On Oct. 3, 2014, Elisa Holt was nursing her six-month-old son Noah when she realized he wasn’t moving his feet, legs or toes. Panicked, she called her pediatrician at Garden City Pediatrics and was directed to Beverly Hospital.
“We are so thankful for the emergency room doctor [Dr. Munirah Qualls] who told us, ‘I don’t know. I’m going to send you to Boston Children’s Hospital.’”
Within 15 minutes, an ambulance arrived to rush Noah to Boston Children’s where the emergency department was on high alert for EV D-68.
A bedside spinal tap and initial lab results narrowed Noah’s diagnosis to either Guillain Barre Syndrome or a type of myelitis possibly caused by EV-D68. Both conditions can be treated with immunotherapy, so Noah’s doctors moved forward with treatment.
Then an MRI confirmed Acute Flaccid Myelitis (AFM), a disorder caused by inflammation of the spinal cord. “We don’t know if EV D68 is the cause of AFM. There’s epidemiologic evidence that suggests it is, but we don’t have hard data to suggest that’s the case,” explains Mark Gorman, MD, from the Boston Children’s Hospital Department of Neurology.
The unproven link between enterovirus and AFM is not the only mystery associated with the virus.
“Assuming EV D68 causes AFM, experts are unsure of the mechanism of disease,” says Gorman.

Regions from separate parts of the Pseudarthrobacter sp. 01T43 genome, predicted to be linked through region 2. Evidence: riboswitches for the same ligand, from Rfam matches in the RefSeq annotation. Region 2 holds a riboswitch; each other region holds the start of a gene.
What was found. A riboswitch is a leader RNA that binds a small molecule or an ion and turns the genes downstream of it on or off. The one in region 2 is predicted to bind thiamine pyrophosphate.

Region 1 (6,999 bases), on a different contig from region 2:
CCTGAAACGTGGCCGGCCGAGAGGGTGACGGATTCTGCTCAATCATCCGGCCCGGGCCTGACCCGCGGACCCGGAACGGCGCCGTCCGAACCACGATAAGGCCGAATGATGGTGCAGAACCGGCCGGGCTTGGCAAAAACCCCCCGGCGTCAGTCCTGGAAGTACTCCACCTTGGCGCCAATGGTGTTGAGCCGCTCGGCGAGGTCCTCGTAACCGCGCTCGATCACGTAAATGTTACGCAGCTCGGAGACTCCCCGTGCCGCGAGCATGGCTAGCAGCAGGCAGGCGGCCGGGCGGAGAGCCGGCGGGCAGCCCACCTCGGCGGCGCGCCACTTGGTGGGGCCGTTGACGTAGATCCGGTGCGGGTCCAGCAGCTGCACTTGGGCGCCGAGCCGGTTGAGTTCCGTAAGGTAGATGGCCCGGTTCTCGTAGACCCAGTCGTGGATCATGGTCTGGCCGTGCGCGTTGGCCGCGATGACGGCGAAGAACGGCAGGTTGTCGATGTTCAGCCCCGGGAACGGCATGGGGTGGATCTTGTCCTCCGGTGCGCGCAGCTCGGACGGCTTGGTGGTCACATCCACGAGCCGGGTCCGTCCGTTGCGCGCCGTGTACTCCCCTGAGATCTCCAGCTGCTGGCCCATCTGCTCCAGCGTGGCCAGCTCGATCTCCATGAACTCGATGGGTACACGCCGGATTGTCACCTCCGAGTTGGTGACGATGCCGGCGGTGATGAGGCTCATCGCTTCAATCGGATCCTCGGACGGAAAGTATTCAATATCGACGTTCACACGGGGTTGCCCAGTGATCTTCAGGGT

There are three possibilities:
- EV D68 may directly infect the spinal cord tissue and cause an infection.
- EV D68 may infect the respiratory tract and provoke an autoimmune response against the spinal cord.
- The mechanism may be a hybrid of these two possibilities.
Because researchers and physicians haven’t identified the mechanism at play, there are unknowns in terms of the best treatment.
The Centers for Disease Control and Prevention has published treatment guidelines that indicate no treatments are effective for AFM. However, doctors at Boston Children’s and other hospitals have used immunotherapy, including corticosteroids, intravenous immunoglobulin and/or plasma exchange, on a case-by-case basis with some anecdotal suggestion of benefit in some patients.
“We’ve tended to treat pretty aggressively with anti-inflammatory agents. Based on our observations, this treatment seems to be temporally associated with improvements,” says Gorman.
Other factors, including age and initial severity of presentation, also may correlate with a child’s prognosis. Younger children seem to have a more guarded prognosis, says Gorman. Patients with more severe initial presentations also seem to take longer to recover.
After eight days at Boston Children’s, Noah was discharged and referred for twice-weekly physical therapy, which has expanded to include music therapy, hippotherapy and pool therapy.
More than 18 months after diagnosis, Noah is walking with a gait trainer and standing with assistance.
His mother and Gorman credit Noah’s fast-acting pediatrician and emergency room physician with this progress.
“If a child come into a primary care provider’s office with significant weakness, she should be sent directly to the emergency room,” says Gorman. We need to do a thorough workup to look for the cause. If the child does have enterovirus, earlier respiratory tract testing may produce a positive result.”
Learn more about the Department of Neurology.